In this sense, philosophy and science work together to help us think about and experiment with what we do and don’t know.

Some might argue that while anyone can be a philosopher, being a scientist requires more rigorous training. A commonly stated requirement in the era of big data is to hire data scientists, but this begs the question: Is data science only for data scientists?

“Is data science only for data scientists?”

Let me answer that question with a story.

There is a book, originally published in 1965, called “How to Avoid Probate.” (Legal proceedings that may follow after death.) It claimed to tell “regular folks” how to avoid this difficulty and was marketed in a number of states.

Well, except that the laws concerning property, inheritance, etc., vary from state to state and even lawyers who don’t practice inheritance law in a state will send you to someone who does.

There were even rumors that the state bar associations were funding its publication.

If you think lawyers are expensive, try self-help. Your fees could easily double or triple, if not more.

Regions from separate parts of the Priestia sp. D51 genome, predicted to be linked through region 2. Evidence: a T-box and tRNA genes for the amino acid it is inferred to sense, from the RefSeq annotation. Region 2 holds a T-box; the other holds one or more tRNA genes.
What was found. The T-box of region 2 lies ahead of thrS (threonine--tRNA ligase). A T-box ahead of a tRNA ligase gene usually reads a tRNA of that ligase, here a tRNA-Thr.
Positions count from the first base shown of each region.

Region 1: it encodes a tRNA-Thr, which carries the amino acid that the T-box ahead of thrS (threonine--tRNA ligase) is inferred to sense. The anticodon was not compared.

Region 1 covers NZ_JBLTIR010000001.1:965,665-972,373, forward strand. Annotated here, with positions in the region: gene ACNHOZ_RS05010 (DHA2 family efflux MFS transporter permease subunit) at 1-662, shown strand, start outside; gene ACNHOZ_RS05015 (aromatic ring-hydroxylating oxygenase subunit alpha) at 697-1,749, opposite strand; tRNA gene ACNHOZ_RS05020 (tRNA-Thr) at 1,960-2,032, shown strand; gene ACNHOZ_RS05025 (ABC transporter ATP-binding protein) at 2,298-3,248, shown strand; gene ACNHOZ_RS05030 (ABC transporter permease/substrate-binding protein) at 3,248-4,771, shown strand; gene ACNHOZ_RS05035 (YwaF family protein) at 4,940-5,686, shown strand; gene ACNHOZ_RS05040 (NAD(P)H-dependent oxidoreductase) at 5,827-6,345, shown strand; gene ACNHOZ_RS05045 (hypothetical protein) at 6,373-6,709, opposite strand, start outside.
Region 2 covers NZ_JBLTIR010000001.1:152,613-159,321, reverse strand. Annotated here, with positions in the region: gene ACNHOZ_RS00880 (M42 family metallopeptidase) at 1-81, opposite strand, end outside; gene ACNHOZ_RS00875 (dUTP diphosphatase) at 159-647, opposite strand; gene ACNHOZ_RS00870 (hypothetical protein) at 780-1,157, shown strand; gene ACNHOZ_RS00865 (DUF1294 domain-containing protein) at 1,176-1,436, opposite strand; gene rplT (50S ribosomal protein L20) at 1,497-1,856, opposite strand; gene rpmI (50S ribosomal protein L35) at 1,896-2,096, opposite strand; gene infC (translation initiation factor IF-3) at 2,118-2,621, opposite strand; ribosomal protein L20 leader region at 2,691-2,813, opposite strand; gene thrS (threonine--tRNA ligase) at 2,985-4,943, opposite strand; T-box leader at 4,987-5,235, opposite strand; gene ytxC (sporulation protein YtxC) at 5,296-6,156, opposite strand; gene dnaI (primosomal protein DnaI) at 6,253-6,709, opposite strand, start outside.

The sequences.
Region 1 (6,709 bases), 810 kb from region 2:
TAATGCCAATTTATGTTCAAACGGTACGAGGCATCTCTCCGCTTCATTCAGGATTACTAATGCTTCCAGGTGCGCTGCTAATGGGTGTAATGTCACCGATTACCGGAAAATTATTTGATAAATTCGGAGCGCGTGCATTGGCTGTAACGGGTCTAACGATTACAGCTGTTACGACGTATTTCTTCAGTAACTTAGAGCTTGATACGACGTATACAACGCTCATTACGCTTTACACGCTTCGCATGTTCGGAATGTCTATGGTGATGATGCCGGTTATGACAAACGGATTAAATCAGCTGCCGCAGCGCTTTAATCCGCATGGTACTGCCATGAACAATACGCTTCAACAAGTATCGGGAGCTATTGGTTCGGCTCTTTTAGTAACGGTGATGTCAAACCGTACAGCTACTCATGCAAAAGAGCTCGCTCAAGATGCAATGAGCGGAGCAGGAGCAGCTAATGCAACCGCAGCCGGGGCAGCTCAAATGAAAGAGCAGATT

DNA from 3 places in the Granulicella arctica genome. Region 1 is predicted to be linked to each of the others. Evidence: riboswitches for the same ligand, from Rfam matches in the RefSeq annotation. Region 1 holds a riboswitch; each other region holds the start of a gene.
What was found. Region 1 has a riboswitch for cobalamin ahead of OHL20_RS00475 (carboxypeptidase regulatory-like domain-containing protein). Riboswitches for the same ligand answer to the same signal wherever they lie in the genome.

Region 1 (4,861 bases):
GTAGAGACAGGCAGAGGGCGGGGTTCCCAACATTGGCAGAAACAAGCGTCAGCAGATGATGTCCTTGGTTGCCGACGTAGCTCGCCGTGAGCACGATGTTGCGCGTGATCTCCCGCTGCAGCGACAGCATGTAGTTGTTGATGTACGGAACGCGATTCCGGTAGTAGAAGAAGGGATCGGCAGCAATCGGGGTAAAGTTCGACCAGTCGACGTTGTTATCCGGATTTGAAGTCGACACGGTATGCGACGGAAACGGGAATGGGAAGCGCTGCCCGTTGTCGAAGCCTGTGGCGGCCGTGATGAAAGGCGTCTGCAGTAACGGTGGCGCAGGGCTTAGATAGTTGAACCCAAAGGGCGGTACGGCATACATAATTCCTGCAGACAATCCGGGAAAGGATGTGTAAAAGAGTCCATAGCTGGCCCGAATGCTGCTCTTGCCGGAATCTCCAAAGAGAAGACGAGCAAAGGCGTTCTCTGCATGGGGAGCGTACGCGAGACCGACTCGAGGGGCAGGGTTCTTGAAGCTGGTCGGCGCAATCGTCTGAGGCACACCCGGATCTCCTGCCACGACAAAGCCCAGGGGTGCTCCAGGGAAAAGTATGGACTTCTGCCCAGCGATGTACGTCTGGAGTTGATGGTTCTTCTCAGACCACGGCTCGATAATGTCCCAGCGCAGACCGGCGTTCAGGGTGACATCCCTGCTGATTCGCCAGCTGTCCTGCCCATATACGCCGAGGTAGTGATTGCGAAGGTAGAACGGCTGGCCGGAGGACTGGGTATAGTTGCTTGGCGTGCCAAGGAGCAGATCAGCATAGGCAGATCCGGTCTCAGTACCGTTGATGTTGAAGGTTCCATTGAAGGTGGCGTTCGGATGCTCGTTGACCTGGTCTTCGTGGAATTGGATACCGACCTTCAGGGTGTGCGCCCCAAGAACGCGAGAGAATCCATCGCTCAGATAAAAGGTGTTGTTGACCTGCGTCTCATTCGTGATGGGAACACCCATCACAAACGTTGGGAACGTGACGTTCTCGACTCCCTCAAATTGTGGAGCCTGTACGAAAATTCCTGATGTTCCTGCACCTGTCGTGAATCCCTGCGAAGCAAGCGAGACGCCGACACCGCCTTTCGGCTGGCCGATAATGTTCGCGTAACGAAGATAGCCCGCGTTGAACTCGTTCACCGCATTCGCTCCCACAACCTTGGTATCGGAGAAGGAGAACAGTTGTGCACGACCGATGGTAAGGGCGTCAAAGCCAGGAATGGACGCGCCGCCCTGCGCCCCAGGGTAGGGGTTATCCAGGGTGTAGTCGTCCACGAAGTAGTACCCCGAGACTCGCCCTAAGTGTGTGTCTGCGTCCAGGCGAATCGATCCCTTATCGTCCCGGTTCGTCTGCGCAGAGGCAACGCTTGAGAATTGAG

The answer to: “Is data science only for data scientists?” depends on the result you want.

If you want a high quality, reliable results, then you need to spend money on hiring data scientists.

If you want input from the managers of the sixty percent (60%) of your projects that fail, you know who to call.

BTW, be able to articulate what “success” would look like from a data science project before hiring data scientists.

If you can’t, use your failing project managers.

There isn’t enough data science talent to do around and it should not be wasted.

PS: Those who argue anyone can be a philosopher get the sort of philosophy they deserve.